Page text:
Even assuming that the developer had a duty of care to the ultimate unit owners to ensure the building was free of dangerous defects, the Court of Appeal found a trial was required to decide the extent of that duty. For example, would it be enough for the developer to hire competent and responsible architects and contractors? Must the developer also hire skilled and experienced professionals to monitor the contractor’s work? Is the developer required to actually supervise, monitor or check the contractor’s work for dangerous deficiencies? The developer’s lack of a hands-on role in the physical construction would also be relevant to informing the standard of care.
The Alberta Court of Appeal also observed that if the law was to ultimately accept a duty of care in tort as argued by the appellant, the direct effect of that decision would largely apply to homes built before the New Home Buyer Protection Act came into force in 2014. With respect to homes built after 2014, there may be little room for the duty in tort to prevail over the statutory, insurance and implied contractual duties in place under that legislation.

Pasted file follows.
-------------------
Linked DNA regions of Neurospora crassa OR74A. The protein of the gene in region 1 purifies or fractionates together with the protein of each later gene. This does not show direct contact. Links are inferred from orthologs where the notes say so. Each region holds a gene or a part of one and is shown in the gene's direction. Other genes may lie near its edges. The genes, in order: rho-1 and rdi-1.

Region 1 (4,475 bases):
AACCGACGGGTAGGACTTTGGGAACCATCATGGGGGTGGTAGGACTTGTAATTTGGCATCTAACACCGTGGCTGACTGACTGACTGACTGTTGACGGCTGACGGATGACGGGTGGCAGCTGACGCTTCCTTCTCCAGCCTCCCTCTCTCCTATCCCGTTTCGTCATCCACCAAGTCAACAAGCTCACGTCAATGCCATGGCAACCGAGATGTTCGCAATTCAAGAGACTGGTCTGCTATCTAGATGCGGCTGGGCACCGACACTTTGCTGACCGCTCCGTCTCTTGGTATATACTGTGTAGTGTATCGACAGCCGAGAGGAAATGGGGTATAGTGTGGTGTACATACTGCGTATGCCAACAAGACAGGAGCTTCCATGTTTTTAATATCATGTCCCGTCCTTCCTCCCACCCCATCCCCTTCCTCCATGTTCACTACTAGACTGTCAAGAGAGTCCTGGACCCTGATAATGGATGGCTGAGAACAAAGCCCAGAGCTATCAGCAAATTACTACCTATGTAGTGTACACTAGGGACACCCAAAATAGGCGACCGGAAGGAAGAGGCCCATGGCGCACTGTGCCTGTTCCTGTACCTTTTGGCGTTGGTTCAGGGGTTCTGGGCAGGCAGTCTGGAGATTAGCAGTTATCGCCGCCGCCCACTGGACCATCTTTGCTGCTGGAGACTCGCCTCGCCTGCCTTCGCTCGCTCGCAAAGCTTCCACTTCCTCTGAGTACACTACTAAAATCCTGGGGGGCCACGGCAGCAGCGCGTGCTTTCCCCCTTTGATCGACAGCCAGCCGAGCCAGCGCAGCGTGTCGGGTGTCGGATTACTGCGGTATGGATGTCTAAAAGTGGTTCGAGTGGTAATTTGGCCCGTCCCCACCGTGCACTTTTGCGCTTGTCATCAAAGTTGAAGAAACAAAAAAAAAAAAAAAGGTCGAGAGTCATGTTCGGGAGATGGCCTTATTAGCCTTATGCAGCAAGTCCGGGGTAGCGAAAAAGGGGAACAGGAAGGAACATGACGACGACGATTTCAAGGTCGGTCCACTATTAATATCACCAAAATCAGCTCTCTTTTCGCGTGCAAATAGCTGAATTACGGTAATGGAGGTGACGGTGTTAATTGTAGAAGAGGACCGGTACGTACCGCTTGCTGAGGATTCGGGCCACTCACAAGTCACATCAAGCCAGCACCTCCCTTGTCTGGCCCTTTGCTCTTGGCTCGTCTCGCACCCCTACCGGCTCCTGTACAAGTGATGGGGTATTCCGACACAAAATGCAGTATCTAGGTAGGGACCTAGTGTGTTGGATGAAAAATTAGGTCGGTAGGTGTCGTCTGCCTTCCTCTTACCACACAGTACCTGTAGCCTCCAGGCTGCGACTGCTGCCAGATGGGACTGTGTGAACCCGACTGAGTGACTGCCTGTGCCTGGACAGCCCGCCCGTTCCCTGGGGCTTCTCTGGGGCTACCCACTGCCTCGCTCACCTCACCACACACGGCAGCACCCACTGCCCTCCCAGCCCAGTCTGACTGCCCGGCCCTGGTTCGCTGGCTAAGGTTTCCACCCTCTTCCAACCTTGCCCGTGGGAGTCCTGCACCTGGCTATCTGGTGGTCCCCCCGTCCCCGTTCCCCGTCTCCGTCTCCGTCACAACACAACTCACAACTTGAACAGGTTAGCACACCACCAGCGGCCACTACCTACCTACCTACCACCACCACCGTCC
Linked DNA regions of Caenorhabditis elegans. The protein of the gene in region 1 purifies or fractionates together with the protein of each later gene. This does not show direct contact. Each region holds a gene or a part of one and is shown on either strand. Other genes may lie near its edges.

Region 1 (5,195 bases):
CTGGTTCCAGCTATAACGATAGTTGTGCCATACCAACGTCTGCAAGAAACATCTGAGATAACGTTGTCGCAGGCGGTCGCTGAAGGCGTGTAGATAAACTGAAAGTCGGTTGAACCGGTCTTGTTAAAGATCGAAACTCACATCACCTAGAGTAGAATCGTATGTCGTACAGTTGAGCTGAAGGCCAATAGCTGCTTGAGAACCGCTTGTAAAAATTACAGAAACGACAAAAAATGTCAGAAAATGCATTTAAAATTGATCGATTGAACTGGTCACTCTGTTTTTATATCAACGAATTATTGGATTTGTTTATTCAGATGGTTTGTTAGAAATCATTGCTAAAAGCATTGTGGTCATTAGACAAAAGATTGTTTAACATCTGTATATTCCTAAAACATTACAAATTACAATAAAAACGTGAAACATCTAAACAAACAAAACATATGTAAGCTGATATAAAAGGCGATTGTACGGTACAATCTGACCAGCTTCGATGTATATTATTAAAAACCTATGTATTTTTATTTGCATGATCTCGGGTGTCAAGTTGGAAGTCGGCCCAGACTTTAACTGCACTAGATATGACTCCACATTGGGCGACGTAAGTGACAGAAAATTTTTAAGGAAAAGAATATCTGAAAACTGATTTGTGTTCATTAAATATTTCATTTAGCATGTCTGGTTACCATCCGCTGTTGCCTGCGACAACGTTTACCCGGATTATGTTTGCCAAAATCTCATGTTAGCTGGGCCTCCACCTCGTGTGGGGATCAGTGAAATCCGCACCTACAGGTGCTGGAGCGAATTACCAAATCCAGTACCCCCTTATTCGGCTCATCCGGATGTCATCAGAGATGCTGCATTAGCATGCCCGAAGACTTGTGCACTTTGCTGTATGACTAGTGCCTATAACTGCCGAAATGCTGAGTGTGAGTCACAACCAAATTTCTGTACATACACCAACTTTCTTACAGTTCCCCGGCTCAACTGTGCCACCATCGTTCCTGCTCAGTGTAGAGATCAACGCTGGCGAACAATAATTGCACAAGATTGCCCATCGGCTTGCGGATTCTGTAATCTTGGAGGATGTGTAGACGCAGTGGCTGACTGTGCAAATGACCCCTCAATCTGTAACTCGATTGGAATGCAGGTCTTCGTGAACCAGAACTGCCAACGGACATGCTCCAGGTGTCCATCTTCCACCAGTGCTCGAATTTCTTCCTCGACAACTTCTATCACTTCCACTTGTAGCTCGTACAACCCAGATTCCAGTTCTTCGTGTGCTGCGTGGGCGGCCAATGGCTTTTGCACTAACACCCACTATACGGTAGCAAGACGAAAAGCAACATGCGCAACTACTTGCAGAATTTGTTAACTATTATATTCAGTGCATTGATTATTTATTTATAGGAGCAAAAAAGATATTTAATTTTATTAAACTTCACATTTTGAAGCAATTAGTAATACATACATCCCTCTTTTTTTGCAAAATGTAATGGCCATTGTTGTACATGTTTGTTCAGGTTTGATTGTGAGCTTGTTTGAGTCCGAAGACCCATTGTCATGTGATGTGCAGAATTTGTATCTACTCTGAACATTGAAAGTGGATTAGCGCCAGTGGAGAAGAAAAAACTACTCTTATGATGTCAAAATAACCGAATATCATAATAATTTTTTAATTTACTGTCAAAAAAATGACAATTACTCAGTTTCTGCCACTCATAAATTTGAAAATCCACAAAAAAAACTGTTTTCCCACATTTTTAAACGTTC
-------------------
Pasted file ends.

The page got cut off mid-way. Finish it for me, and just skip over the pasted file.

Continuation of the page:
Multiple Sources of Liability
The decision in JV Somerset serves as an important reminder that contractors’ and developers’ liability for construction defects can potentially arise from multiple sources, such as contract, legislation or common law duties in tort, which continue to evolve. The scope of liability is a highly fact-dependent analysis and requires close attention to the law.
MLT Aikins has the right combination of legal and industry experience to help you navigate the rapidly evolving legislative and regulatory landscape, including in updating your construction contracts, establishing administrative procedure and policy, and training employees. We can reduce your risk by helping your organization prepare for new developments. Contact a member of our team to learn more.
Note: This article is of a general nature only and is not exhaustive of all possible legal rights or remedies. In addition, laws may change over time and should be interpreted only in the context of particular circumstances such that these materials are not intended to be relied upon or taken as legal advice or opinion. Readers should consult a legal professional for specific advice in any particular situation.